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In 2009, I set off on a five-day trip to discover the unique United Arab Emirates with 10 other like-minded New Zealand travel consultants. We flew Emirates and I can absolutely recommend them for their in-flight entertainment, food and service. Business class had the added bonus of a handy bar at the rear of the plane.

My first impression of Dubai was “WOW!” The sheer size of the airport, the openness and the scrupulously clean concourse was impressive. We cleared Customs and Immigration super quickly and I can report that the duty free shopping is fantastic, and the ATMs are stocked with Dirham currency.

We stayed at the Movenpick Hotel in Bur Durbai, a lovely four star hotel with a restaurant, bar and swimming pool, with the option of apartments available too. With temperatures of about 35 degrees, booking a hotel with a pool is vital!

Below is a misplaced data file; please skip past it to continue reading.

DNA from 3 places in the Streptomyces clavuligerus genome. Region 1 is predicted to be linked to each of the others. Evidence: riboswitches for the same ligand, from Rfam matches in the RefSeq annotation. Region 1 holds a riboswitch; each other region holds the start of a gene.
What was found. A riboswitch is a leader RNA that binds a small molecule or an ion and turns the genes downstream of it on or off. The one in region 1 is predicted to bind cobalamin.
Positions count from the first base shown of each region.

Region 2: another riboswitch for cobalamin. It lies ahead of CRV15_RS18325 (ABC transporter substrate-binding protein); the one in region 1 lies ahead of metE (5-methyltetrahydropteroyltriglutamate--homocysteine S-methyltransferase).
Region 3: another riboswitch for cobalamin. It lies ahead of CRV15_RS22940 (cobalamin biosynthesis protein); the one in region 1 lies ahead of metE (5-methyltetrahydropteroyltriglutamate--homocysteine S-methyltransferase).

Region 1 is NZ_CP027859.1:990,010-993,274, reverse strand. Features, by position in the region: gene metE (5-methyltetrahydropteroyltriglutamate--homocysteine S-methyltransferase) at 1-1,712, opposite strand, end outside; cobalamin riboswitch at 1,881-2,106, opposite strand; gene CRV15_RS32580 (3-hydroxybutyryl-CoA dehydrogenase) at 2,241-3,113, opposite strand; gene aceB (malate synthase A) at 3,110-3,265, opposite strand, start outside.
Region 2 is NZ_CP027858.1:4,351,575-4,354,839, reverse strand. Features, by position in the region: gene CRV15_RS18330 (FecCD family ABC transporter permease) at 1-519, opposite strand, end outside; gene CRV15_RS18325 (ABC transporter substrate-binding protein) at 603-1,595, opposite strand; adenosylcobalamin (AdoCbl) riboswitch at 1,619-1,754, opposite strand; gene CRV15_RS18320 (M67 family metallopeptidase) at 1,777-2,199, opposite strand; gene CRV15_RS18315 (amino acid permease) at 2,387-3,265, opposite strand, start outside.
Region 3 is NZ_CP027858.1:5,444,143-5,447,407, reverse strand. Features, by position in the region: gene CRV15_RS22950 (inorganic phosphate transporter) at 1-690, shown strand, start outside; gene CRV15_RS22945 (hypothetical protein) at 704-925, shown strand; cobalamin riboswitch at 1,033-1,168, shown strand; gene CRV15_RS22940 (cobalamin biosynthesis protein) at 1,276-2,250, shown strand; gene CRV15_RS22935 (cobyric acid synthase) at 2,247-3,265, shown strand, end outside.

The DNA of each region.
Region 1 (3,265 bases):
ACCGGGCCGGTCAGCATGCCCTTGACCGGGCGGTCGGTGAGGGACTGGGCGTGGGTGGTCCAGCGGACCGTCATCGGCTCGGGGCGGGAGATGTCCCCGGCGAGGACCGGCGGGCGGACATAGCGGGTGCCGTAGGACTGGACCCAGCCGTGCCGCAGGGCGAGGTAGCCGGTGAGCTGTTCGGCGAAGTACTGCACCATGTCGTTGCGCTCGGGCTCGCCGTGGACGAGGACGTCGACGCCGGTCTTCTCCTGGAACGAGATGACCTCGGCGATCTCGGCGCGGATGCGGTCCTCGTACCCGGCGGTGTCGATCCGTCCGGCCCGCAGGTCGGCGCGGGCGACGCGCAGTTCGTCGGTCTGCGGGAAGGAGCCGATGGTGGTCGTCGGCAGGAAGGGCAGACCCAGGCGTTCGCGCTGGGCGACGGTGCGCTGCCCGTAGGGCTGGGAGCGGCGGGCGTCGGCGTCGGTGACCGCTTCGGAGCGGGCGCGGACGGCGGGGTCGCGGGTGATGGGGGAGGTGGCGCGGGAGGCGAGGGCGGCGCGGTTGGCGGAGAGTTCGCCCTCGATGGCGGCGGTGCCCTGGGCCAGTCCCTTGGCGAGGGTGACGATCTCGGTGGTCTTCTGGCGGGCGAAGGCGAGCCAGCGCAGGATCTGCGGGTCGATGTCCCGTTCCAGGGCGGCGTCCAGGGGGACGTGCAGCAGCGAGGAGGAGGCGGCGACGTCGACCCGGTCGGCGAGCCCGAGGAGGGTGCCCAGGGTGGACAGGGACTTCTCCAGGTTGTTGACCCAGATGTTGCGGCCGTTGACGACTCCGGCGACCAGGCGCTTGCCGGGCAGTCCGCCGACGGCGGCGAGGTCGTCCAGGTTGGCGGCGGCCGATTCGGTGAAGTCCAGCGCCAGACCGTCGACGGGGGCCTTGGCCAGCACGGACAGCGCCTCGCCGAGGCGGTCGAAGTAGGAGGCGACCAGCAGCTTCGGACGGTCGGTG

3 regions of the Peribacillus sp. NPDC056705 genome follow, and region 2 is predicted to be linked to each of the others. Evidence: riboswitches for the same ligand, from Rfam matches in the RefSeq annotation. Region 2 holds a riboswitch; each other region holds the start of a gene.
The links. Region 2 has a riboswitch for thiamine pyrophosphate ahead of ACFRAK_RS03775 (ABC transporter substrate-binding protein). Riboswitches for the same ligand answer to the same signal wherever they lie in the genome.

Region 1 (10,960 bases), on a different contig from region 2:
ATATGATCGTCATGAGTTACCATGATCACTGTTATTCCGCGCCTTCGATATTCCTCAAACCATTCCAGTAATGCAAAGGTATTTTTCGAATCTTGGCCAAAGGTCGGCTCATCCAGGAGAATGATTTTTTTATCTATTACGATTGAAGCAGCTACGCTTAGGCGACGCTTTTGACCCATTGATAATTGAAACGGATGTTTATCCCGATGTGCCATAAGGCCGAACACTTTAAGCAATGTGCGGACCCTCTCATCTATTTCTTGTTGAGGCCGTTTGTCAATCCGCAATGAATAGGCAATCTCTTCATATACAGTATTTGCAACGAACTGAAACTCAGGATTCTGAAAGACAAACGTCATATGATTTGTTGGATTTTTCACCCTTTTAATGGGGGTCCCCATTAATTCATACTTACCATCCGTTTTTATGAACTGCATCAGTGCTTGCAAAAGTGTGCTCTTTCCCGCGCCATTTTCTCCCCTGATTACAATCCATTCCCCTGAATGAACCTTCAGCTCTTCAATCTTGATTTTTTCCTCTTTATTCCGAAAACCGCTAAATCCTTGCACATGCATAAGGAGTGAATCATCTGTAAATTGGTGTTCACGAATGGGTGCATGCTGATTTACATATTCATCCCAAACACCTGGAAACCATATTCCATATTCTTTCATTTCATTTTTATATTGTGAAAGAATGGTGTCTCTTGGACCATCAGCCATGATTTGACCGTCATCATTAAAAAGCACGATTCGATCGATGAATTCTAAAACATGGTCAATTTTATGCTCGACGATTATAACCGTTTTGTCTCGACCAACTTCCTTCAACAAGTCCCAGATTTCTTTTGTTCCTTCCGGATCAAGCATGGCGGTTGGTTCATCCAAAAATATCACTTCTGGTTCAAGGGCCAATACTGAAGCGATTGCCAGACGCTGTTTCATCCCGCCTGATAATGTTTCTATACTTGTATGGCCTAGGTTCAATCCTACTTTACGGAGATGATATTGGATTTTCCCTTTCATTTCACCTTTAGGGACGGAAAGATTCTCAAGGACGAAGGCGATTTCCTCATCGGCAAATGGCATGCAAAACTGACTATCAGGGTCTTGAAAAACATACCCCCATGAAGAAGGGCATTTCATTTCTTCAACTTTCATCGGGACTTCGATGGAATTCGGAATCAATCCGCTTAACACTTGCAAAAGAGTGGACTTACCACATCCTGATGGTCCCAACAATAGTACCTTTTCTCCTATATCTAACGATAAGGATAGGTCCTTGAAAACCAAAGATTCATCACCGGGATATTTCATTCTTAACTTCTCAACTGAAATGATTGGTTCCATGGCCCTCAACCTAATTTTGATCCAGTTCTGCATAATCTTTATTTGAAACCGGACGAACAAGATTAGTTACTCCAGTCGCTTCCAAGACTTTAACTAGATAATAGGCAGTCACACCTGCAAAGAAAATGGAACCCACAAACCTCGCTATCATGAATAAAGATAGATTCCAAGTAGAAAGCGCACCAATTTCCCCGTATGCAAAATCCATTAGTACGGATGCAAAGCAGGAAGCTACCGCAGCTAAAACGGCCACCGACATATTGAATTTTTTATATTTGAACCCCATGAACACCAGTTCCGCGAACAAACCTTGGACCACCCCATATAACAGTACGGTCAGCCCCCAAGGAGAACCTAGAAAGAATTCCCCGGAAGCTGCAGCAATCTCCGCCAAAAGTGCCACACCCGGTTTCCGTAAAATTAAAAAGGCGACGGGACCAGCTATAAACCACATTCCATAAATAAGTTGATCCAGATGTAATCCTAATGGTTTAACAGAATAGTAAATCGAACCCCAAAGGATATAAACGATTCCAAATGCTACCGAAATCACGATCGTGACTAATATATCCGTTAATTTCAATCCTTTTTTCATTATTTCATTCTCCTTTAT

Dubai has taken the term “bigger is better” to a new level and there are new developments and construction cranes everywhere.

The Spice and Gold Markets are a bustling and aromatic must-see. When it comes to bartering, the general rule of thumb is that its okay if you’re at the markets or souks, but anywhere else it’s not appreciated.

Another must-do is the Dune Safari Arabian Nights Adventure via 4WD, which includes great commentary on the way to the desert. Once there, you travel by dune safari, which is like a desert roller coaster ride, arriving at a Bedouin Camp for a buffet dinner and belly dancing.

Dubai is like no other city and I recommend a stopover of at least three nights because there is so much to see.

My Dubai travel advice

Food is very expensive in Dubai. A bottle of Corona is NZD$20, large basic pizza NZD$30, fish and chips NZD$75, and a basic breakfast is NZD$50! Restaurant and bar prices are also prohibitive, however food is remarkably cheap at supermarkets. Consider a hotel rate inclusive of breakfast to save money.

Commonsense prevails in terms of dress, men should not walk around in singlets or barefoot (unless on a beach) and females should ensure their shoulders and knees are covered.

(Published in Best’s Spring 2009 newsletter)

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